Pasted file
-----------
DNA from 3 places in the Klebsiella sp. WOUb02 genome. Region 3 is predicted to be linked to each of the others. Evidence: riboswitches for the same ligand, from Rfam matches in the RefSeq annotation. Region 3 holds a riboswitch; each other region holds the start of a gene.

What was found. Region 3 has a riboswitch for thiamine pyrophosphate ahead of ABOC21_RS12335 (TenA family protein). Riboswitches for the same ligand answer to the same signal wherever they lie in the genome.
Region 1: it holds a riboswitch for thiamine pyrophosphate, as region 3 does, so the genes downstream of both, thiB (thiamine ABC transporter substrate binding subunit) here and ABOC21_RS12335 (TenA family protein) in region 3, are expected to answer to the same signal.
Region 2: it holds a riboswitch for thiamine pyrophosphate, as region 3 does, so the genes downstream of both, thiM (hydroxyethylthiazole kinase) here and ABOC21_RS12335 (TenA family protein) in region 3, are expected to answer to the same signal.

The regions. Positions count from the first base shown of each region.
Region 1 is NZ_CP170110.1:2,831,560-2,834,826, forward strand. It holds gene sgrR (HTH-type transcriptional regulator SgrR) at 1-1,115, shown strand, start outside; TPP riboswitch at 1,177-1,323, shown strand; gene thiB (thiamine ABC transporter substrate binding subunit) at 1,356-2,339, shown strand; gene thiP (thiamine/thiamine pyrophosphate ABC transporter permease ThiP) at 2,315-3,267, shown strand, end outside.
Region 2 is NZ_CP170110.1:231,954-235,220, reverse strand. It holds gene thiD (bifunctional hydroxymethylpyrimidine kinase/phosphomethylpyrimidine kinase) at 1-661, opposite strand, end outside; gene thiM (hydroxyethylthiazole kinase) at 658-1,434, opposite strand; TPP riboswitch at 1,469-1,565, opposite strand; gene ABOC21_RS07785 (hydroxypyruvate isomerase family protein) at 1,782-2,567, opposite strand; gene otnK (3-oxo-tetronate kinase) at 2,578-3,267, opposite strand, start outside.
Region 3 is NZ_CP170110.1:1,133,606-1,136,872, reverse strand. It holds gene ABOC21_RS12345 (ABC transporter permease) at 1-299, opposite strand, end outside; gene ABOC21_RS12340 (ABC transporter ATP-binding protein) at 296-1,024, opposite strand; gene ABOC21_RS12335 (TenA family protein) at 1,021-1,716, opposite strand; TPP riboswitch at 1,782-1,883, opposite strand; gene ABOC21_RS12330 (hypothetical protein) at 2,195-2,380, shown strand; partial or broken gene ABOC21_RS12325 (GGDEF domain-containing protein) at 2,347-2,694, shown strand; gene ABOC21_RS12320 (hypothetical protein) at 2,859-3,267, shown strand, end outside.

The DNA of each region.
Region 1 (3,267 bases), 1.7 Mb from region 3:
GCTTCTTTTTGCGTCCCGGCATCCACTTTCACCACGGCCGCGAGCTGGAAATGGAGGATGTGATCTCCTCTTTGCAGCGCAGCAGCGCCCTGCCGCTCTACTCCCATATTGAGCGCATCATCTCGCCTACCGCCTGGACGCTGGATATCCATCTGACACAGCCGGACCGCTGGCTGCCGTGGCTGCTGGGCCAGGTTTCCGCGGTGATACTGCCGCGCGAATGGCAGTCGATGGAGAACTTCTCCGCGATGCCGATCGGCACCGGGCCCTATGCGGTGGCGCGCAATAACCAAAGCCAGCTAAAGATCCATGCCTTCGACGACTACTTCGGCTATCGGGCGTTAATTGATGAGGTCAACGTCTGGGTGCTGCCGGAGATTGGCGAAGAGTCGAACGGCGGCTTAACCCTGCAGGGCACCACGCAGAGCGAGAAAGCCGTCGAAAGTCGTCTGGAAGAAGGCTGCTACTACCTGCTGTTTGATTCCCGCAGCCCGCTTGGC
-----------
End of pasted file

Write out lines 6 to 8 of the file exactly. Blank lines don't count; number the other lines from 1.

Region 1 is NZ_CP170110.1:2,831,560-2,834,826, forward strand. It holds gene sgrR (HTH-type transcriptional regulator SgrR) at 1-1,115, shown strand, start outside; TPP riboswitch at 1,177-1,323, shown strand; gene thiB (thiamine ABC transporter substrate binding subunit) at 1,356-2,339, shown strand; gene thiP (thiamine/thiamine pyrophosphate ABC transporter permease ThiP) at 2,315-3,267, shown strand, end outside.
Region 2 is NZ_CP170110.1:231,954-235,220, reverse strand. It holds gene thiD (bifunctional hydroxymethylpyrimidine kinase/phosphomethylpyrimidine kinase) at 1-661, opposite strand, end outside; gene thiM (hydroxyethylthiazole kinase) at 658-1,434, opposite strand; TPP riboswitch at 1,469-1,565, opposite strand; gene ABOC21_RS07785 (hydroxypyruvate isomerase family protein) at 1,782-2,567, opposite strand; gene otnK (3-oxo-tetronate kinase) at 2,578-3,267, opposite strand, start outside.
Region 3 is NZ_CP170110.1:1,133,606-1,136,872, reverse strand. It holds gene ABOC21_RS12345 (ABC transporter permease) at 1-299, opposite strand, end outside; gene ABOC21_RS12340 (ABC transporter ATP-binding protein) at 296-1,024, opposite strand; gene ABOC21_RS12335 (TenA family protein) at 1,021-1,716, opposite strand; TPP riboswitch at 1,782-1,883, opposite strand; gene ABOC21_RS12330 (hypothetical protein) at 2,195-2,380, shown strand; partial or broken gene ABOC21_RS12325 (GGDEF domain-containing protein) at 2,347-2,694, shown strand; gene ABOC21_RS12320 (hypothetical protein) at 2,859-3,267, shown strand, end outside.